-Possibility of being in the 6.9% of misread of the ANPR camera and escalating it to the Technical Department for full investigation
    • Johnersh
    • By Johnersh 11th Dec 17, 12:28 AM
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    Johnersh
    • #8
    • 11th Dec 17, 12:28 AM
    • #8
    • 11th Dec 17, 12:28 AM
    1. Probably not going to fly, most are on a rolling basis - but worth getting the full agreement from them. Most are for an initial period of 1 year, so it's current enough.
    2. Actually, i'd argue that ALL of the entrance signs are inadequate. Their own photos show how difficult it would be to read them turning off a busy A-road with the hazards of traffic and the vehicle and pedestrian movements adjacent to a petrol forecourt. The entrance sign should be much bigger than the restrictions signs, such that it is visible from the moving car. For example, the wording "Welcome/Cash Machines/Toilet" has been chosen to be big writing so it is visible from a moving car.
    The pathetic sign at the perimeter is significantly smaller. Since there appears to be a "feeder (slip) lane" onto the site signage could actually be placed so as to be visible prior to turning in - but that would just be sensible, wouldn't it? The question is then whether you should have seen the other signs once on foot - assuming someone did exit the car.
    3. I actually had to look for the fee on that sign. I'd agree it's small (much poorer than the Parking Eye signage considered by the Supreme Ct). That doesn't mean it's definitely a winning point though.
    4. Voiding the contract for uncertainty or conflict of terms would be great (if it's not 20 and it's not 45 and the Court can't choose which it is after the event, one might argue no restrictions apply given the doubt) but you may be imperiled by the fact that your overstay is well outside both periods and the judge may not like that rather narrow interpretation.
    5. On the balance of probabilities that is not in your favour, is it? Unless you KNOW that there has been a technical error in this regard, i'd drop this point like a stone.
    The best advice I ever got was that knowledge is power and to keep reading. David BaileyDISCLAIMER: I post thoughts as & when they occur. I'm unlikely to respond to DMs seeking personal advice. It's ill-advised & you lose the benefit of a group "take" on events. Your home is at risk if you don't meet mortgage payments or other loans secured on it
    • Coupon-mad
    • By Coupon-mad 11th Dec 17, 1:00 AM
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    Coupon-mad
    • #9
    • 11th Dec 17, 1:00 AM
    • #9
    • 11th Dec 17, 1:00 AM
    One thing I have notice about the signage is that the initial letter with the picture of the sign said 45min and the one sent through now say 20mins.
    Originally posted by krys
    Yes I noticed that, you MUST mention these issues in bullet points, look for their errors. That detail (20/45 mins) is crucial to the entire allegation and contractual terms, even if your overstay was longer than BOTH times. At court (luckily ECP never try) I'd agree with Johnersh not to mention the discrepancy, but at POPLA stage - YES.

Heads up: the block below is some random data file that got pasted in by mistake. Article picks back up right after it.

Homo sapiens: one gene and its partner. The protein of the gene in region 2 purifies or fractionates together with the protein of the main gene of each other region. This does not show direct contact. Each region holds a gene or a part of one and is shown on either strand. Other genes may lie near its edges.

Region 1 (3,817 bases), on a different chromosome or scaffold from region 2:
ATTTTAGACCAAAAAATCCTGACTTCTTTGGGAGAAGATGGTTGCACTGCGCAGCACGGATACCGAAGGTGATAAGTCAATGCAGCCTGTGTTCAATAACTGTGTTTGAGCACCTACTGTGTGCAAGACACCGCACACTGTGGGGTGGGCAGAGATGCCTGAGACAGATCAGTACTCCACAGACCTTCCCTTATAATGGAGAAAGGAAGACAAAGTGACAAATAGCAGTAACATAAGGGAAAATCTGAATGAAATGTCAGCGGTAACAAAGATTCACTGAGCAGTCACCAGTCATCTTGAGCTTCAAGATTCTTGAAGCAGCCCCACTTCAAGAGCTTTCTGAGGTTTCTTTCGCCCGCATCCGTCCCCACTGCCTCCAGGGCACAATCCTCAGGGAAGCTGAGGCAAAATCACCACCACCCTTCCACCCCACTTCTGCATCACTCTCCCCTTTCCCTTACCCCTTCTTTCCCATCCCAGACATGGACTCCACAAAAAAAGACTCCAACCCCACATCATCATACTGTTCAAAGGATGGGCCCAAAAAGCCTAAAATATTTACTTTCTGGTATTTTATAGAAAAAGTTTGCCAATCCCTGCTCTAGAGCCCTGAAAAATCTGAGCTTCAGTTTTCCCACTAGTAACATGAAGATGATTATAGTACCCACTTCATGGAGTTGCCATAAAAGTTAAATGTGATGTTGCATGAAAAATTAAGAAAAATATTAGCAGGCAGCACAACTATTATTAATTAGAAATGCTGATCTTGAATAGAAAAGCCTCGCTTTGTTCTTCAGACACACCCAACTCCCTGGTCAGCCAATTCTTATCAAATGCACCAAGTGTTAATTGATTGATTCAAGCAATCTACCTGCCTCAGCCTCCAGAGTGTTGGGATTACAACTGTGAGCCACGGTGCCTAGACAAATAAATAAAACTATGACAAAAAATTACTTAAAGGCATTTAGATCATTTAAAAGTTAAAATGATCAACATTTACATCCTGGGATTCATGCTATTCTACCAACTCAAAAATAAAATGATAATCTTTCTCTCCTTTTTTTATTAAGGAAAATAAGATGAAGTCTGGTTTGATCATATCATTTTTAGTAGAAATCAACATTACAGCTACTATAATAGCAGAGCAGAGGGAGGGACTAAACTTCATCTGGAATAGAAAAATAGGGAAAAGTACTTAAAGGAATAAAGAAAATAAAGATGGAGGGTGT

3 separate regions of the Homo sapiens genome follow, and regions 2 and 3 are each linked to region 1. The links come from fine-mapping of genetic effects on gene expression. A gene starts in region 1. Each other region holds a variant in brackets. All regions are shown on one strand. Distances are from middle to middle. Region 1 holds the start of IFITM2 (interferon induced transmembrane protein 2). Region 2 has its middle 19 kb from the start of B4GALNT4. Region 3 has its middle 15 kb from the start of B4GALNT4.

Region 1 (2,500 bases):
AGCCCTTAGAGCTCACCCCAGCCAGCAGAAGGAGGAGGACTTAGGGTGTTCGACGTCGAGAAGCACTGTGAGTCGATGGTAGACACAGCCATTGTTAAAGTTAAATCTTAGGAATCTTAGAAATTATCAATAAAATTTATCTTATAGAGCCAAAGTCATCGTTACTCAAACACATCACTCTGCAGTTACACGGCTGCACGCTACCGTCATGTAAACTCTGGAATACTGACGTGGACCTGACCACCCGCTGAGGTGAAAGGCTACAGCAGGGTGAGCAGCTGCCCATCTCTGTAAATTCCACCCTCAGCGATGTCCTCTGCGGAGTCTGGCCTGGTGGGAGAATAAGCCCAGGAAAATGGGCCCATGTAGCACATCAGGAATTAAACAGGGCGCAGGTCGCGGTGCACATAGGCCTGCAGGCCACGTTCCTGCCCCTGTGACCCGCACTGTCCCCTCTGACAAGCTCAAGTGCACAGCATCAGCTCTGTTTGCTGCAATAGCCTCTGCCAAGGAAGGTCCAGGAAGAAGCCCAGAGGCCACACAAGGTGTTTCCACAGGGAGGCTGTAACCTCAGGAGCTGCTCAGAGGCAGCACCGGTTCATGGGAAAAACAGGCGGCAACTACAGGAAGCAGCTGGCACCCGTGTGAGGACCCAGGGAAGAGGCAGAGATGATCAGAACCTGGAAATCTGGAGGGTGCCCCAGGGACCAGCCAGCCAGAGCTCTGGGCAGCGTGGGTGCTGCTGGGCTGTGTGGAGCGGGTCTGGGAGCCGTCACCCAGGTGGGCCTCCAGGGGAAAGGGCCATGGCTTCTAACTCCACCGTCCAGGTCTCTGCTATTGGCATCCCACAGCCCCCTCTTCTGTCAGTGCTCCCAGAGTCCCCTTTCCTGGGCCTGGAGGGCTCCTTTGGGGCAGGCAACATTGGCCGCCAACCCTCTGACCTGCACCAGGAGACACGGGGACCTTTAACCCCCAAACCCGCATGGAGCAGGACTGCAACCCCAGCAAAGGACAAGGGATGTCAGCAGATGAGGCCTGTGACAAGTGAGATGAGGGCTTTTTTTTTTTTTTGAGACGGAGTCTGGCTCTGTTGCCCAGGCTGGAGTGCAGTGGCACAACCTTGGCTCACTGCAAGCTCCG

I also see the first page says the PCN was dated 30th August but they reckon you appealed 3 months earlier, on 13th May - how?! Mention that and say all these discrepancies call into question the evidence, which is clearly cut & pasted from another evidence pack, hence the dates/details not matching up and even the signage pictures contradicting each other.

    Also mention the ambiguity of having two postal Notices, with two different 'dates of issue' and liability deadlines. the first, the PCN, says that the keeper will be liable after 29 days from the date given (i.e. 7th October) yet they also sent a Notice to Keeper (the document required by the POFA) too late, and with a new date for liability, this time saying 'after 28 days beginning with the day after which THIS notice is given (i.e. 25th October). Such ambiguity is unfair and prejudicial to the consumer and the NTK itself arrived too late and misled the keeper about liability dates by having two, 18 days apart.

    ECP protest that this is 'standard practice' but we know of no other PPC that issues a postal 'PCN' followed by another similar document that they confusingly call the 'NTK' giving different dates.

    Say that to POPLA. If you lose, never mind, no big deal - WE STILL DO NOT PAY THESE.


    Asking for more recent pictures of the signage (April 2017)...
    Possibility of being in the 6.9% of misread of the ANPR camera and escalating it to the Technical Department for full investigation
    No, you can't ask for more information. This stage is you commenting on their evidence.
    Last edited by Coupon-mad; Yesterday at 10:15 PM.
    PRIVATE PCN? DON'T PAY BUT DO NOT IGNORE IT TWO Clicks needed for advice:
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    • KeithP
    • By KeithP 11th Dec 17, 1:06 AM
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    KeithP
    Krys, you appear to have two days left. Don't miss it.
    .
    • krys
    • By krys 11th Dec 17, 5:28 PM
    • 9 Posts
    • 0 Thanks
    krys
    Thank you so much for your replies Coupon-mad, Johnersh and KeithP!

    Your points are really helpful and I wouldn't have spotted them myself!

    This is what I came up with. I feel I could add a bit more to point 3 and 4. Also how should I end this letter?

    Feel free to suggest any changes.

    Once again, thank you for your help

    This is a response to your letter dated 06/12/2017, POPLA Case Number XXX.

    1. POSTAL NOTICES AMBIGUITY